Julian Assange may be extradited for sexual assault: Sweden has reopened its investigation into a rape allegation against the Wikipedia founder. It was put on hold as it was impossible to prosecute the case as long as Assange was holed up in the Ecuadorian embassy in London. Now that he is out, the Swedes want him back home to face questioning. The hitch: The Americans want Assange extradited as well—creating a dilemma for the UK government. (The Guardian)

 

Bangladeshis may be richer than Indians by 2030: According to Standard Chartered bank, seven economies will grow at the rate of 7% through the 2020s. Among others, the list is dominated by Asian nations like India, Bangladesh, Vietnam and Myanmar—with the notable exception of China. Even more notable: By 2030, Bangladesh’s per capita GDP is projected to be $5,700, surpassing India’s per capita GDP of $5,400. In 2018, In 2018, Bangladesh’s per capita GDP was $1,600 compared to India’s $1,900. Then again, Vietnam is expected to be way ahead of both at $10,400. (Dhaka Tribune)

 

Kamal Hassan names first terrorist in India: The actor-turned-neta declared at an election rally in Tamil Nadu: “Good Indians desire for equality and want the three colours in the tricolour to remain intact. I am a good Indian, will proudly proclaim that… I am not saying this because this is a Muslim-dominated area, but I am saying this before a statue of Gandhi. Free India's first terrorist was a Hindu, his name is Nathuram Godse. There it starts.” Now the BJP has asked the Election Commission to impose a five-day campaign ban on him for “polarising” voters. (Quint)

 

Food prices will go up: thanks to a harsher-than-expected summer which also arrived early. Drought conditions in southern and western India have created shortages. It will push up prices of all food commodities, ranging from maize to milk. While this may be bad news for consumers, some experts say an uptick is a “healthy and necessary correction” to help farmers who have been struggling to recover costs. (Indian Express)

 

The Muslims of Gurgaon: In the midst of “luxury-housing developments, a golf course designed by Arnold Palmer and office towers that house companies such as Microsoft, Coca-Cola and Facebook,” the threat of violence is now everpresent. Belligerent local Hindutva groups are shutting down meat stalls, Friday prayers and more—looking for an excuse to threaten or assault. “Sometimes I think, ‘Why do I fear to go out in my own country?’” asks one resident. Why indeed? (Washington Post)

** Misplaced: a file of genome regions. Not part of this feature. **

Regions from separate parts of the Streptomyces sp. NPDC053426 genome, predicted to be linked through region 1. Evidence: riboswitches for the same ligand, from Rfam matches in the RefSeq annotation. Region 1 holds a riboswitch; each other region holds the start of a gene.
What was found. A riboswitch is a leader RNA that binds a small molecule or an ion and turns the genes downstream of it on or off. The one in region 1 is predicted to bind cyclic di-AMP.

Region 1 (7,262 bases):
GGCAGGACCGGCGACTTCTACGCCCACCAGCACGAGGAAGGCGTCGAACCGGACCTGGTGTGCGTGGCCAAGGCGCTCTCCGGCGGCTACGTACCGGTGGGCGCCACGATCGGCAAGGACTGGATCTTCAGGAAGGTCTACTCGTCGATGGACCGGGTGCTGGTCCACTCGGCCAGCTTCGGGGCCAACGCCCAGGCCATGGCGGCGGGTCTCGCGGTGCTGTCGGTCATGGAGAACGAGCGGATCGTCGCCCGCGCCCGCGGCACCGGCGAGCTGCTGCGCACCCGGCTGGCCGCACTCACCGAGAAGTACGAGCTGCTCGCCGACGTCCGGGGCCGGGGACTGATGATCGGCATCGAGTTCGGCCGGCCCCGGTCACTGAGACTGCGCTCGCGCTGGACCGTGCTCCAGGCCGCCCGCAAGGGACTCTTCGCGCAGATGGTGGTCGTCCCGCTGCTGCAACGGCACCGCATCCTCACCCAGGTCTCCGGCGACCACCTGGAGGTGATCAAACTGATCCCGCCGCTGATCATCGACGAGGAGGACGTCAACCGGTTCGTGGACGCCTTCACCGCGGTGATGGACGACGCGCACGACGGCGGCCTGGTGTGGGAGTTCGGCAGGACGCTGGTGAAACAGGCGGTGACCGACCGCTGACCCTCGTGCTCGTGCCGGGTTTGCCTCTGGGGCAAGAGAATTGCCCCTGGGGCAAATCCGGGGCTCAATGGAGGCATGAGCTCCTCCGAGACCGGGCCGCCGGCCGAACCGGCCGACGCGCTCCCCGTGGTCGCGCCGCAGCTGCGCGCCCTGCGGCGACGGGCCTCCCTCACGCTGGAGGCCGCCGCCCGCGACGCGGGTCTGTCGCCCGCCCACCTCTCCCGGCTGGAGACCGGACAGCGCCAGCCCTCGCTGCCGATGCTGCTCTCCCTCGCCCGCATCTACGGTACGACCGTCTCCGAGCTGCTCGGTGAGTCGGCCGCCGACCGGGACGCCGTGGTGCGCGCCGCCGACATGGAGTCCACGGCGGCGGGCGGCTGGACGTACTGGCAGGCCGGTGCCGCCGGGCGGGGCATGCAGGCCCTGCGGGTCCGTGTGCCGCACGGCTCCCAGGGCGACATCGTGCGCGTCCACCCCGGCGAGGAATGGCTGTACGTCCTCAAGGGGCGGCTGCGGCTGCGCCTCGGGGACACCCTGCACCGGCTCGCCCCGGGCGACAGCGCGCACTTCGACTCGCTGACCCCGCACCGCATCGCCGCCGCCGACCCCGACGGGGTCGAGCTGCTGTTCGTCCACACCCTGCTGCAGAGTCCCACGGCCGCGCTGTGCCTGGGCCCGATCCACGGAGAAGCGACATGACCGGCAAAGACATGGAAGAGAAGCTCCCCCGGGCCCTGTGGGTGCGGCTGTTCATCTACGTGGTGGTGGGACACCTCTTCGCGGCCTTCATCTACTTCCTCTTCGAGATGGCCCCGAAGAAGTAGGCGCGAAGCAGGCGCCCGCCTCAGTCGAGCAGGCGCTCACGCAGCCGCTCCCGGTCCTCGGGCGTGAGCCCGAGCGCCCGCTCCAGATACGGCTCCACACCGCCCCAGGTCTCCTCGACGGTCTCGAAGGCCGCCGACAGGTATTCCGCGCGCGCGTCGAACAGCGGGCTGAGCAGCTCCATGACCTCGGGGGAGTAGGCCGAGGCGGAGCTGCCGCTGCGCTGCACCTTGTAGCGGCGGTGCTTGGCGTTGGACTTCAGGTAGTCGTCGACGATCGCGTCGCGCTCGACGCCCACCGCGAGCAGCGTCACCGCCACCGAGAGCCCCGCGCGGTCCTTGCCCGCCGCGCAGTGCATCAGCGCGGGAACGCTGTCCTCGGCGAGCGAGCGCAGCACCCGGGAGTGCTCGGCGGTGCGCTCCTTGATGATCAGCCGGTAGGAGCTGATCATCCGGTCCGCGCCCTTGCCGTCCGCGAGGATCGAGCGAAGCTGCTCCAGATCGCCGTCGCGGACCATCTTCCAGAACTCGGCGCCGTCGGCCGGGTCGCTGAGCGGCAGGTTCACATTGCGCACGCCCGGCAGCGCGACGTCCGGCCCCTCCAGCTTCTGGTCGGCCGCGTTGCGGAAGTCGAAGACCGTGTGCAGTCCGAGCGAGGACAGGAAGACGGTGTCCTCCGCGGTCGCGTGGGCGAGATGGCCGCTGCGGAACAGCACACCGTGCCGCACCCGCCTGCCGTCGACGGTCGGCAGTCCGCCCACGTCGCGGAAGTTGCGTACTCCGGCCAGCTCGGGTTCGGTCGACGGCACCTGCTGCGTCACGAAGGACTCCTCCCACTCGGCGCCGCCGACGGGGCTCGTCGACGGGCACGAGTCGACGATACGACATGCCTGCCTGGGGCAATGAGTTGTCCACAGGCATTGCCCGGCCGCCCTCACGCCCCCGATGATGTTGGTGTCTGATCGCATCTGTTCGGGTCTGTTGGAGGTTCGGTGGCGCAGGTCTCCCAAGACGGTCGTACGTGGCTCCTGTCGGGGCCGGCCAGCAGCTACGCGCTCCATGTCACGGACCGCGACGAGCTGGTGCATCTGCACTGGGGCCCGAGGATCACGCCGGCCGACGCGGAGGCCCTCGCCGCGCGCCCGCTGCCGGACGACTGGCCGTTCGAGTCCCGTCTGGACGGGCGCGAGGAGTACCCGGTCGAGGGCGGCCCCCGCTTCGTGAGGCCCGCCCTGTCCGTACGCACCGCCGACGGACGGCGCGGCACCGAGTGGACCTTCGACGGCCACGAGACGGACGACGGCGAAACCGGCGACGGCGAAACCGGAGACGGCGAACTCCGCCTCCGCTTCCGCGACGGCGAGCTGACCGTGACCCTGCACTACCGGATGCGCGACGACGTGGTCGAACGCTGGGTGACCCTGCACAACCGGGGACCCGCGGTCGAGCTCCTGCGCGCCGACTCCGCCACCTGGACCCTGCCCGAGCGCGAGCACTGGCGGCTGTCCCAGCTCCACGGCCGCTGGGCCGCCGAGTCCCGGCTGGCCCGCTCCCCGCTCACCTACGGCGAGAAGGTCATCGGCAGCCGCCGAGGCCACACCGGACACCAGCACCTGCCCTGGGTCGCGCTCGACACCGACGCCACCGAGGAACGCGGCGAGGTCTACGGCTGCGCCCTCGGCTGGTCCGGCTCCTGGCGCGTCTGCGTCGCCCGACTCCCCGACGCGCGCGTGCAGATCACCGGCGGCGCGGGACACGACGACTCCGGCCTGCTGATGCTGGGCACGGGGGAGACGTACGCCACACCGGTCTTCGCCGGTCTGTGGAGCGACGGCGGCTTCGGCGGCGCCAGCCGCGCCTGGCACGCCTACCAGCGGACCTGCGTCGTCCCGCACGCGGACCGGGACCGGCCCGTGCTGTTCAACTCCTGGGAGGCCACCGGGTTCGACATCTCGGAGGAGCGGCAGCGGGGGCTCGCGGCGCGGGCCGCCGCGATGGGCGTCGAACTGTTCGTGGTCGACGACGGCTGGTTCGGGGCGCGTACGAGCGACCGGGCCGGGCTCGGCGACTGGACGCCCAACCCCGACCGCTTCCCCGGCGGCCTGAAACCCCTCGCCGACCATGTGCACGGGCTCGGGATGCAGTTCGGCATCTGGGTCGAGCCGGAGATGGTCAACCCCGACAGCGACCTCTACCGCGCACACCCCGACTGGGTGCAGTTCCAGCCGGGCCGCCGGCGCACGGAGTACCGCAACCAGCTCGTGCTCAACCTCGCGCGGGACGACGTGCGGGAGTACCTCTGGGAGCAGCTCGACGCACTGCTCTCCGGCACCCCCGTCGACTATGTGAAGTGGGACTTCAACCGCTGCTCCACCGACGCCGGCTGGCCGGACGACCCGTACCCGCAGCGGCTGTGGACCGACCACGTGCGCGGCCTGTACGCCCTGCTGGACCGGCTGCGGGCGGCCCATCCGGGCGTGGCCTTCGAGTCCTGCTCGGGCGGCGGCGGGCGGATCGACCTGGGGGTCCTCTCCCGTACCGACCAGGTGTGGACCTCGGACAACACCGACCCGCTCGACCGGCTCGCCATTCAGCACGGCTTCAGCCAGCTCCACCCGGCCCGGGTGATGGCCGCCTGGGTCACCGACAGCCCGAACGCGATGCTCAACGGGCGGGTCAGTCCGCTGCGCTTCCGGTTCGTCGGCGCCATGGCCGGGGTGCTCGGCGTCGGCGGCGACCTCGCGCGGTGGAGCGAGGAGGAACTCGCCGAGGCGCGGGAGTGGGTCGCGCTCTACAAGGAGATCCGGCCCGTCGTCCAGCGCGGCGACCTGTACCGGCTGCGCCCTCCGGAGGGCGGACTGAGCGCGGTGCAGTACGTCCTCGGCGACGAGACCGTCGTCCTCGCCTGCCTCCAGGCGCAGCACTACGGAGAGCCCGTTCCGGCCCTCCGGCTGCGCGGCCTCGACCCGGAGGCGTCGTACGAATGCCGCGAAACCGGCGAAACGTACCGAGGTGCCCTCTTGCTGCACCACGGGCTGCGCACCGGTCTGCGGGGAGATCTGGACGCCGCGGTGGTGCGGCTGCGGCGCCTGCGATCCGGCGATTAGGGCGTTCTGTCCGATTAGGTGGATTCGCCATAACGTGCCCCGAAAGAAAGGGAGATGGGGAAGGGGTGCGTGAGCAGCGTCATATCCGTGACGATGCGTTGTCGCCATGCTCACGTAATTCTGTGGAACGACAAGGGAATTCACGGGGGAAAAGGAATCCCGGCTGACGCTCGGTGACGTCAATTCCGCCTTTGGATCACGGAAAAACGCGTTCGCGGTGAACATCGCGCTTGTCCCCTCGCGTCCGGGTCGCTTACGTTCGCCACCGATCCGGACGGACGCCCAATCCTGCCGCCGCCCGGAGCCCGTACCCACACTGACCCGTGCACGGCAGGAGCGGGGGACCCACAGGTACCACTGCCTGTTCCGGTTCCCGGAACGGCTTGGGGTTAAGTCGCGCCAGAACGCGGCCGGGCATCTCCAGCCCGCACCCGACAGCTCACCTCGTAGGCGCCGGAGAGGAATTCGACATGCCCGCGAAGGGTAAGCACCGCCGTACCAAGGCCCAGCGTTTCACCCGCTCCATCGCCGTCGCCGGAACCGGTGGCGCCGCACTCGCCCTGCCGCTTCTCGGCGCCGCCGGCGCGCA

The Modi interview that won’t die: The latest bit of embarrassing footage shows that the PM was given the questions in advance—so much in advance that the answers were typed up and printed out. It’s a whole new twist on the leaked exam paper scandal. Also: here’s Quint on why it would be impossible for Modi to have access to either a digital camera or email back in 1987.

 

Dear California, meet electricity cuts: Indians are used to losing power for hours on end come summer. This year, it may be far worse for Californians. The state’s biggest utilities company plans to cut power on high-wind days to avoid the risk of catastrophic wildfires. But these blackouts may last not for hours, but potentially for days, even a week. The silver lining: Interest in solar power options has shot up. (Bloomberg)

 

Before and after Fani: These wrenching ‘before’ and ‘after’ photos tell you everything you need to know about Odisha’s long road to recovery. (News18)

 

Student of the Year 2 is awful: But this scathing, funny take on its misogyny is not. (Huffington Post)

 

Just Google it on your smart-bag: Louis Vuitton’s ‘Canvas of the Future’ handbag features a flexible screen display that may have browser capability. According to LV, the plan is to make the handbag an extension of the smartphone… because why? Really, why? We sense a Google Glass in the making. (The Verge)

 

To cheer you up this am: Here is Mo Salah’s adorable daughter scoring her own goal after daddy’s team, Manchester City, won the Premier title. Also: this story about an English maid in 1817 who conned an English town into thinking she was an exotic princess made us laugh: “She gave fencing demonstrations, using a blade stained at the tip with vegetable poison. She even, quite scandalously, swam naked in a lake. Each night before she went to sleep, she would pray to her god, whom she called Allah-Tallah, often from the top of a tree.”

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THE POP-UP

Unexpected, thought-provoking and always worth your time

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The 'Know Your Disease' Edition

Most of the health-related news in the media revolve around a few pet topics: cancer, diabetes, nutrition, allergies etc. The result: we remain woefully ignorant of other equally common and important health conditions.

The mystery that is Lupus

Most of us don’t really understand autoimmune diseases. Lupus is an excellent example—all of us have heard of it, but few of us know anything about it. Is it genetic? Triggered by lifestyle or our environment? Well, since women are in far greater risk than men of contracting this often painful disease, maybe it’s time to find out.


Watch: What Exactly Is Lupus? | Seeker

Sex, Love etc 2

Beware the zombie chickenpox virus

A lot of Indians got chickenpox as kids. As diseases go, it wasn’t even considered all that serious—lots of itchy discomfort, lots of lacto-calamine, scars that eventually faded, and we were done! Umm, not quite. That virus is still in your body, and it can suddenly spring back to life in the form of a far more painful disease.

Read: Chickenpox is a lifelong herpes virus that comes with a serious side effect | NBC News